Gujarat’s post on a frontier zone of the subcontinent exposed the state to repeated Muslim invasions. Some of the worst depredations came at the hands of the Turco-Persian ruler Mahmud of Ghazni, who swept down from eastern Afghanistan and in 1025 destroyed the seaside Hindu temple of Somnath. During a trip to India last fall, whenever I mentioned the events of 2002 to Hindu nationalists, they would lecture me about the crimes of Mahmud of Ghazni. For these Hindus, the past is alive, as if it happened yesterday. This combination of geography and history has made Gujarat fertile ground for Hindutva (Hindu-ness) and for the Hindu nationalist movement that first emerged in the 1920s and that has since given birth to a wide range of Hindu organizations […]
Meanwhile, the spread of education made people aware of their own histories, supplying them with grievances that they never had before. “The Hindu poor are blissfully ignorant of Mahmud of Ghazni. It is the middle class that now knows this history,” explained one local human-rights worker. That is why Hindu nationalism is strongest not among the poor and uneducated, but among the professional classes: scientists, software engineers, lawyers, and so on. In the eyes of this new, right-wing cadre of middle- and upper-middle-class Hindus, India was a civilization before it was a state, and while the state has had to compromise with minorities, the civilization originally was unpolluted (purely Hindu, that is)—even if the truth is far more complex.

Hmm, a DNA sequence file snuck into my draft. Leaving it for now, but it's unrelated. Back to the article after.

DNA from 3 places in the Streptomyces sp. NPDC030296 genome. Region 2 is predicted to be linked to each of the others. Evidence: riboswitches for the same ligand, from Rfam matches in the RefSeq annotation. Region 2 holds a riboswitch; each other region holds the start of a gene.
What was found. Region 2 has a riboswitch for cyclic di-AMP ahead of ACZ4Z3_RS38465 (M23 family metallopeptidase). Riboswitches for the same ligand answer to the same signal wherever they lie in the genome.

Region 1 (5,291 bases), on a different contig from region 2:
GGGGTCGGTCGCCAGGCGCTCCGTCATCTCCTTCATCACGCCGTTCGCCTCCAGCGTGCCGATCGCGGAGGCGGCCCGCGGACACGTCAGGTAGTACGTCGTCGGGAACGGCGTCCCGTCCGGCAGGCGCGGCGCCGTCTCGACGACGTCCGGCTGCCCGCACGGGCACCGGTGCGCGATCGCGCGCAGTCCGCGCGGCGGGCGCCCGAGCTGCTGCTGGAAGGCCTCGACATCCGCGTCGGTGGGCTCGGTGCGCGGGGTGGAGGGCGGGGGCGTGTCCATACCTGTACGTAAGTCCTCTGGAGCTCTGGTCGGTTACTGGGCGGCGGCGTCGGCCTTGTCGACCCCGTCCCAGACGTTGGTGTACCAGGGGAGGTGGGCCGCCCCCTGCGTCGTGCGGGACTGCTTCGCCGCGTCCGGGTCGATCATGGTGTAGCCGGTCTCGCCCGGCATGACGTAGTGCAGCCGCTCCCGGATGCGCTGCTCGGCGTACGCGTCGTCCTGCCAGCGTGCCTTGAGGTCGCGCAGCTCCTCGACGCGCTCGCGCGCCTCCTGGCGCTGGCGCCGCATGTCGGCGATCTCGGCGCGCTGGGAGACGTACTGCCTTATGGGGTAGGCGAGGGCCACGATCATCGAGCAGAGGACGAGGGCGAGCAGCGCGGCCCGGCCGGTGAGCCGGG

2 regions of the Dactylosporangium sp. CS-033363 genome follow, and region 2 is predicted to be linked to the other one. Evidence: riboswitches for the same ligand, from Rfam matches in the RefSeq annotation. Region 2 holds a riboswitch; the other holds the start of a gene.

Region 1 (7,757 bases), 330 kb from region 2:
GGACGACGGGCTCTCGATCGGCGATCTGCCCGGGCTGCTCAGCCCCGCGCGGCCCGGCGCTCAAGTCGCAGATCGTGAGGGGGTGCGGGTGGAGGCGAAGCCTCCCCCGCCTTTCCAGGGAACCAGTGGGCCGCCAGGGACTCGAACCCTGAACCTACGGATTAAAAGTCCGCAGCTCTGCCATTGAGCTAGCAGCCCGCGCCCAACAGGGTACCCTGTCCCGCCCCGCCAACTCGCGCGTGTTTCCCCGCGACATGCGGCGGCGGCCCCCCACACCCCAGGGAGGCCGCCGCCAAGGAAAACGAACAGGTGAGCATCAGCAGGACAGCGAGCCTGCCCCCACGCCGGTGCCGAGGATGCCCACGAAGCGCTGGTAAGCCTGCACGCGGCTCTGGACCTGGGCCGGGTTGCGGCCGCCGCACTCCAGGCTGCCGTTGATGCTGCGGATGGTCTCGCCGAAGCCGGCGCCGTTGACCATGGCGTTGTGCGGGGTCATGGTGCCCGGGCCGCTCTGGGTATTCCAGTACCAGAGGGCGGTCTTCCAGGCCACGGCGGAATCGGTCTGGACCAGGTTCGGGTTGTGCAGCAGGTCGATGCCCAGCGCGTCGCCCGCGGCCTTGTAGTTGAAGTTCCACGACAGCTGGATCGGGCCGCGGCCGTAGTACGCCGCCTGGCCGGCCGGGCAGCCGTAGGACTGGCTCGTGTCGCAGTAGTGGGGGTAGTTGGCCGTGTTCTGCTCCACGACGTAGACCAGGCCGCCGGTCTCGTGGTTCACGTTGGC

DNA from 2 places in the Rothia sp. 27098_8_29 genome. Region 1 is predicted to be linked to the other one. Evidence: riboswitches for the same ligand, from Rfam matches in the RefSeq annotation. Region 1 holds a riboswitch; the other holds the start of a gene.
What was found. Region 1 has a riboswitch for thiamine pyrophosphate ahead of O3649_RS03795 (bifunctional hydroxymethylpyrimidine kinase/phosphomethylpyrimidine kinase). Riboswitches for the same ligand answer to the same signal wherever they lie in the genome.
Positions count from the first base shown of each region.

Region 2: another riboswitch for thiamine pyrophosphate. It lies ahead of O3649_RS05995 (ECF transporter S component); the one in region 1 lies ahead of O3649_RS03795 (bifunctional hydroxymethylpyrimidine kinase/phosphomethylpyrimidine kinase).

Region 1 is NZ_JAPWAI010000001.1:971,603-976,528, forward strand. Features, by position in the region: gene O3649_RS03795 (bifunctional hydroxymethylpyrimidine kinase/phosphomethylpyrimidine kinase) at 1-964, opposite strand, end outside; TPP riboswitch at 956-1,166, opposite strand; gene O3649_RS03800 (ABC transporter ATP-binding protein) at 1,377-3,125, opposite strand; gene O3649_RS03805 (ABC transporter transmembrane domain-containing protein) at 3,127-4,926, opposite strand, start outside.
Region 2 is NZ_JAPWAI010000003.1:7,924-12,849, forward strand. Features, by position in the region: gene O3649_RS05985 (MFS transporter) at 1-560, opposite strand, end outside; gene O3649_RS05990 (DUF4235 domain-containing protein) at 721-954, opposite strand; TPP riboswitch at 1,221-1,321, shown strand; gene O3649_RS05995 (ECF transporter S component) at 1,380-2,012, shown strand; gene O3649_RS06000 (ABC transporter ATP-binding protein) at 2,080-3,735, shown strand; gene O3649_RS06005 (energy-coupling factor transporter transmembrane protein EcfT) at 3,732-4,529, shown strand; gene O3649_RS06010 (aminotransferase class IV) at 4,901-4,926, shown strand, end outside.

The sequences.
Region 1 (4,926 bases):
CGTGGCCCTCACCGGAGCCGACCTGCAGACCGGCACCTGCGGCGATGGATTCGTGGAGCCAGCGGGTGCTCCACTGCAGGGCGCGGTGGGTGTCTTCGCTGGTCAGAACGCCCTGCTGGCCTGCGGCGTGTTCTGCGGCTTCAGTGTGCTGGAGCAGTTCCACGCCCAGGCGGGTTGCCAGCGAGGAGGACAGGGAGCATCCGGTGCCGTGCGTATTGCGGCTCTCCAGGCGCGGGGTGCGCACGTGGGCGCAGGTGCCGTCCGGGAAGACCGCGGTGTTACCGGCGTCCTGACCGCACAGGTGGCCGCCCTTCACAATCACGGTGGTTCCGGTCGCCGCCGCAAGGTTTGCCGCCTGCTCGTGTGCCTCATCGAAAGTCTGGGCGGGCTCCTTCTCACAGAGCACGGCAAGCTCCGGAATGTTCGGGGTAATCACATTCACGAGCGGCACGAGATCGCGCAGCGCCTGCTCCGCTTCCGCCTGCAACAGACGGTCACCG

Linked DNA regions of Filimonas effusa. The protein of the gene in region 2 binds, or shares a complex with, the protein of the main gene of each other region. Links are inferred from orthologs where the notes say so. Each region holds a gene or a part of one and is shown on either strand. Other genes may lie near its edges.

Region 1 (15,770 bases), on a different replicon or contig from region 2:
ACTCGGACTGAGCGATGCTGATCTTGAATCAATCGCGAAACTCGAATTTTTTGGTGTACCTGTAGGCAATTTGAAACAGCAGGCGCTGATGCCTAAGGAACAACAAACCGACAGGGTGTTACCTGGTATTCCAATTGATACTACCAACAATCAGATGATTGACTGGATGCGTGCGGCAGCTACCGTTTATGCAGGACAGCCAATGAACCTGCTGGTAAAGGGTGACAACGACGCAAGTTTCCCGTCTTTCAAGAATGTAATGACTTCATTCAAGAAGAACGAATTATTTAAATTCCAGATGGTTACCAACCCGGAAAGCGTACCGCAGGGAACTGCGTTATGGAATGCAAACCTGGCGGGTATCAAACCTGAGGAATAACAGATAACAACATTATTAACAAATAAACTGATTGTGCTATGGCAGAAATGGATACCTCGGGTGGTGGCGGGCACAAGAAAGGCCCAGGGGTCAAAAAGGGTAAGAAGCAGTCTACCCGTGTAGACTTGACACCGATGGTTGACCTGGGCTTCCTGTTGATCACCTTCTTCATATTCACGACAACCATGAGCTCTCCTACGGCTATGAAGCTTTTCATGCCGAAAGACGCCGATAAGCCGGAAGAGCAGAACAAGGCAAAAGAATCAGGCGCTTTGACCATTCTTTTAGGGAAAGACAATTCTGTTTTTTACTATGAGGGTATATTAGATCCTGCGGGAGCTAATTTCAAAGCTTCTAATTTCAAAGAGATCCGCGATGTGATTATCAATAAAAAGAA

Jotenkin sitä yleensä yhdistää rasismin ja koulutuksen puutteen (ja epäilemättä jonkinlainen linkki niiden välillä onkin), mutta Robert D. Kaplanin huomio on hyvä. Nationalismista juontava kansallisvaltio on kuvitteellinen yhteisö, eikä sellaista synny ilman viestintäteknologian apua ja yleisen koulutustason kasvua.
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